Doctoring General Medicine Reflection

A difficult decision..but the right one.

For me, November 14th will always be a special day.

Today is the 16th anniversary of my grandmother’s death. ‘Non’ was in her late 80s when she died. I was in Indiana learning to be a cardiologist, she was at home in Windsor Locks, Ct. I have written about her love previously—as an infant blogger.

Non was beloved by all that entered her world. Her kindness was genuine. This was obvious.

She taught us much of the practical-ness of life. That “you caught more flies with honey than with vinegar,” for example. This one I need to remember more.

And even on her last day, Non taught me.

Her final illness was my first exposure to the challenge of end-of-life decisions.

She was a strong and vibrant women. After her kindness, Non was most known for her physical prowess; one of those remarkable elderly who could work endlessly in the yard. Sweeping. Why so much sweeping?

In that era, in a decidedly euro-catholic family, things like “goals of care” were not overtly discussed. They were understood though.

Non’s final chapter was short, as if someone was looking after her. Unfortunately, the chapters leading up to her final chapter were more drawn out. Atherosclerosis (hardening of the arteries) besieged our beloved grandmother. Neck arteries, heart arteries and leg arteries were all affected. There was none of what we have now: no Plavix, no stents, no squishers.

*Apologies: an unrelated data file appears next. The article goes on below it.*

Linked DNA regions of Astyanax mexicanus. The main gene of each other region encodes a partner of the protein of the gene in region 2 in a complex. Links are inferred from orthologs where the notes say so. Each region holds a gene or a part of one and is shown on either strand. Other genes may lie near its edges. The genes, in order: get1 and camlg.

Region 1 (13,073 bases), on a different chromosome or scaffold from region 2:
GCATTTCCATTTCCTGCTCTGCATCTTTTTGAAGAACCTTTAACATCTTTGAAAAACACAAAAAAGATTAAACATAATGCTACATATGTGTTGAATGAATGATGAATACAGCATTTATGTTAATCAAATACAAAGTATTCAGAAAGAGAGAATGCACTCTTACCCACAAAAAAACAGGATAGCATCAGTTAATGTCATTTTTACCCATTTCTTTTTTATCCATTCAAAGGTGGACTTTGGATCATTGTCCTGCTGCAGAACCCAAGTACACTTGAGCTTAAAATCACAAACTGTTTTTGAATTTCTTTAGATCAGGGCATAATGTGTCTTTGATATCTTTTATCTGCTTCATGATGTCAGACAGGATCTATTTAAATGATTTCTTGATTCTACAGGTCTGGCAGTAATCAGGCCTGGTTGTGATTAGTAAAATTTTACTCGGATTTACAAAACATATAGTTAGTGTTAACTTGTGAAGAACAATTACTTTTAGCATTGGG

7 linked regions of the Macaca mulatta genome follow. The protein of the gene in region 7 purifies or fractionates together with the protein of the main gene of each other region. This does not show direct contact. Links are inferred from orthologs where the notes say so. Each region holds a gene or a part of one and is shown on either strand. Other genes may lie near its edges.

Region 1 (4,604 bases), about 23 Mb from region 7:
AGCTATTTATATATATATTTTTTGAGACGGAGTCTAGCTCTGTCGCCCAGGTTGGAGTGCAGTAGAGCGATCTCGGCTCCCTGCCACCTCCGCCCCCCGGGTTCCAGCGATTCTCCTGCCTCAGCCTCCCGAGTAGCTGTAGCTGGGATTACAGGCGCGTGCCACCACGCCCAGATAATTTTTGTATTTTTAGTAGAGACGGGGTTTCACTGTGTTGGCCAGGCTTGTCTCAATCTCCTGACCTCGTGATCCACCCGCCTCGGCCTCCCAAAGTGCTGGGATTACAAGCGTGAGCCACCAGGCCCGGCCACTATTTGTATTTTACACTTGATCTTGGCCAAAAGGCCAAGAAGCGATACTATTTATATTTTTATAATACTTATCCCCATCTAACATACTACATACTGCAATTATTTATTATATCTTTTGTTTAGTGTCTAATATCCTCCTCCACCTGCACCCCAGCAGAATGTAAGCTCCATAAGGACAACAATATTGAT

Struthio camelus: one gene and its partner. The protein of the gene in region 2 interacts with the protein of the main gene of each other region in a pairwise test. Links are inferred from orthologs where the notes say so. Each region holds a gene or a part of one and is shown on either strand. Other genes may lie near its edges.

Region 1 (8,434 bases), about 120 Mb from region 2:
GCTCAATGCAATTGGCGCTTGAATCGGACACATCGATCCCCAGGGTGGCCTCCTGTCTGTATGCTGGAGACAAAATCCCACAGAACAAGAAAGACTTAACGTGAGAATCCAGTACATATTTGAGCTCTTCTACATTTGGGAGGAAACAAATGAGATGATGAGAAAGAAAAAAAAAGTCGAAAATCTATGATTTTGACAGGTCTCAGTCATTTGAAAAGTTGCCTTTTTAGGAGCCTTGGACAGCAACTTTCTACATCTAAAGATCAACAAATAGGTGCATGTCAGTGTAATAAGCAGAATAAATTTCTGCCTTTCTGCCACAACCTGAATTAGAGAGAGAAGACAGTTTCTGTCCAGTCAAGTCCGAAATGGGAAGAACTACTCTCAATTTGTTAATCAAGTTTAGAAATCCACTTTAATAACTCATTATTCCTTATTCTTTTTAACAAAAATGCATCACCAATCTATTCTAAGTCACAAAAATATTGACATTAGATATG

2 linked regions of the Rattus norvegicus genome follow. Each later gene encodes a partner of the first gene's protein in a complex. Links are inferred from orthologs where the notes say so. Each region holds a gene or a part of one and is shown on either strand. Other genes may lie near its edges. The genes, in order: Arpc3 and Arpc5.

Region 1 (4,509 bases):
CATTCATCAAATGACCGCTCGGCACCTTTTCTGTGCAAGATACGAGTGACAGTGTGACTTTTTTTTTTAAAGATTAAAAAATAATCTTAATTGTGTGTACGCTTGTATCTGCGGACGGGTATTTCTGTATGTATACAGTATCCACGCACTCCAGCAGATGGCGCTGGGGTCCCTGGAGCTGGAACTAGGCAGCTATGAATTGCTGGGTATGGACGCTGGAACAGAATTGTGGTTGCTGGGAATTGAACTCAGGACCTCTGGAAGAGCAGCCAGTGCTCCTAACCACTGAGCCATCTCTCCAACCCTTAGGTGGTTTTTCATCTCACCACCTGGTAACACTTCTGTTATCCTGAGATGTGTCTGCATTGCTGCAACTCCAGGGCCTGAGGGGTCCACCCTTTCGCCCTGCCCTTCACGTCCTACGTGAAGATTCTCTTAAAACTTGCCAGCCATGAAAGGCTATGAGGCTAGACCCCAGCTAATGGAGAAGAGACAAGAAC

Her belly started hurting. Out of the blue. A miserable pain, we were told. She cried. So did we.

On a land line, before the era of perpetual connectedness, I was told that the diagnosis was bowel ischemia/infarction and the two options were comfort care or surgery. A decision was needed. She was crying. So were we.

I was a only a first-year cardiology fellow (my wife a medicine intern); there was no such thing as palliative care or hospice, but we knew the right answer.

For years after, our grandfather questioned that decision. After 59 years together he was conflicted. But gradually, even Gramps came to know that Non in a nursing home, Non with tubes, Non with pain, or Non not sweeping the driveway for no reason, would have been far worse.


That the plane went faster and I got to hug her before she was gone.

If I had children sooner they would have known her. They would have known the deepest kindness I have ever witnessed.

The decision.

Nope.  Not even close.


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